Cash boost for F1 teams
At least, that’s what Sauber and Lotus are hoping… | by Adam Cooper
As Formula 1 marches towards the turbo era, the elephant in the room remains the inescapable fact that many teams are facing a severe financial squeeze – and the move to more expensive technology could not come at a worse time.
While increased income from the new Concorde Agreement will help, for many teams the sums still don’t add up. In recent weeks it was widely rumoured that Sauber would struggle to make the end of the season, while in June Lotus posted a huge loss of £56.8m in its official 2012 accounts. Others are also in the red as they commit to spending huge sums on powertrain deals for 2014 and beyond.
Lotus and Sauber have at least taken some pressure off by announcing fresh investment, although details are sketchy.
For Lotus the apparent saviour is a consortium known as Infinity Racing, not to be confused with car maker and Red Bull Racing partner Infiniti. UK-registered Infinity has acquired a 35 per cent stake, while Genii Capital retains the remaining 65 per cent, with Gérard Lopez continuing as chairman.
The three companies in the consortium are Crescent Investment Management (based in New Jersey), Al Manhal International Group (Abu Dhabi) and Universal Sports Group (Brunei), with their shareholding split 20-20-60. Exactly what the new investors are bringing to the Enstone camp is not clear, and Lopez is surprisingly vague on the subject.
“We’ll see how it works out,” he told Motor Sport. “We’ll keep on doing the thing we are doing, and we are the majority shareholder. They are supposed to bring contacts with sponsors and so on. This is like a wedding – we’ll see how it works.”
He also insisted that the team’s huge losses in recent years reflect a clever investment strategy: “We are actually probably one of the better financed teams. Three-quarters of the company’s debt is actually owed to us [Genii]. If I were to impose capital increases like everybody else does, we’d have to pay taxes. The best way for me to put money into the team is to loan it to the team.”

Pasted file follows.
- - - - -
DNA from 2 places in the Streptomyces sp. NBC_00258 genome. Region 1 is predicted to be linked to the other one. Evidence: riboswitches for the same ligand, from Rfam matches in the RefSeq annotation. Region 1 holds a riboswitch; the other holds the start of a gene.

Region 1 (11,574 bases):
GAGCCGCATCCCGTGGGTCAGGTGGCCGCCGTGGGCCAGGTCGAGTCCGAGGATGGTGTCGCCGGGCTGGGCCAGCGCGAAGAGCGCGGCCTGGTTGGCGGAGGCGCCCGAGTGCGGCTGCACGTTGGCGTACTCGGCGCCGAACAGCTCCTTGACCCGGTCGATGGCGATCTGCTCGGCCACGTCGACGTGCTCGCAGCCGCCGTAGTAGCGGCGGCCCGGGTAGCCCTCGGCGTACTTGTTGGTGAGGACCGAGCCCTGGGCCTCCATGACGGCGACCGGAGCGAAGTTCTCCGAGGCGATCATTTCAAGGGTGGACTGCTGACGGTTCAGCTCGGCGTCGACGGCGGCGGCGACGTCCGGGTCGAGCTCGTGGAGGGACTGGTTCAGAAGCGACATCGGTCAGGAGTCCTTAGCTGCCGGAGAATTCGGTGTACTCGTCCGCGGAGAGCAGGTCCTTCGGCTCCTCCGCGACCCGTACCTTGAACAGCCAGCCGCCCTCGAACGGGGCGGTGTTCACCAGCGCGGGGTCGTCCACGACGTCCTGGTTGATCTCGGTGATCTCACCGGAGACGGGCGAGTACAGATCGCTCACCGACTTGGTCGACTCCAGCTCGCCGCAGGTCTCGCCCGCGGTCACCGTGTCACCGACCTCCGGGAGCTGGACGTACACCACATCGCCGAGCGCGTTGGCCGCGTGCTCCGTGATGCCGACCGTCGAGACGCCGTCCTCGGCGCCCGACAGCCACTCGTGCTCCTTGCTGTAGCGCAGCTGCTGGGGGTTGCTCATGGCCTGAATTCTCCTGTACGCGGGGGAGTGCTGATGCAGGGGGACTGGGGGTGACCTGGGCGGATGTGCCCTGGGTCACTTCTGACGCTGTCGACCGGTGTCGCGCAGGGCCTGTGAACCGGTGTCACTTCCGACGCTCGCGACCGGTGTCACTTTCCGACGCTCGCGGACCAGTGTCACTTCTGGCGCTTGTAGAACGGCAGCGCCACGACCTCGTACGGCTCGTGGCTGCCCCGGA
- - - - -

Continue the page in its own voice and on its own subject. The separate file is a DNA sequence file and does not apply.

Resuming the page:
Meanwhile, Sauber pulled off a coup by attracting government-sanctioned funding from Russia ahead of the country’s first Grand Prix, which will be held in Sochi in October 2014. The team has also committed to running Renault 3.5 driver Sergey Sirotkin, who only turns 18 on August 27.
The three bodies involved are the Investment Cooperation International Fund, the State Fund of Development of North-West Russian Federation and the National Institute of Aviation Technologies. The last named is run by Sirotkin’s father Oleg, who has close links with Vladimir Putin, the driving force behind the Sochi event.
Thanks to this new funding Sauber appears to have weathered the current storm, but history has shown that there are obvious risks inherent in relying on deals linked to one driver.
For both Sauber and Lotus the recent announcements have clearly inspired some optimism, but the longer-term impact on the financial health of both teams remains to be seen.
Who will replace Webber?
Red Bull faces a straight choice between the experience of Kimi Räikkönen or the promise of Daniel Ricciardo as it decides how to replace the departing Mark Webber.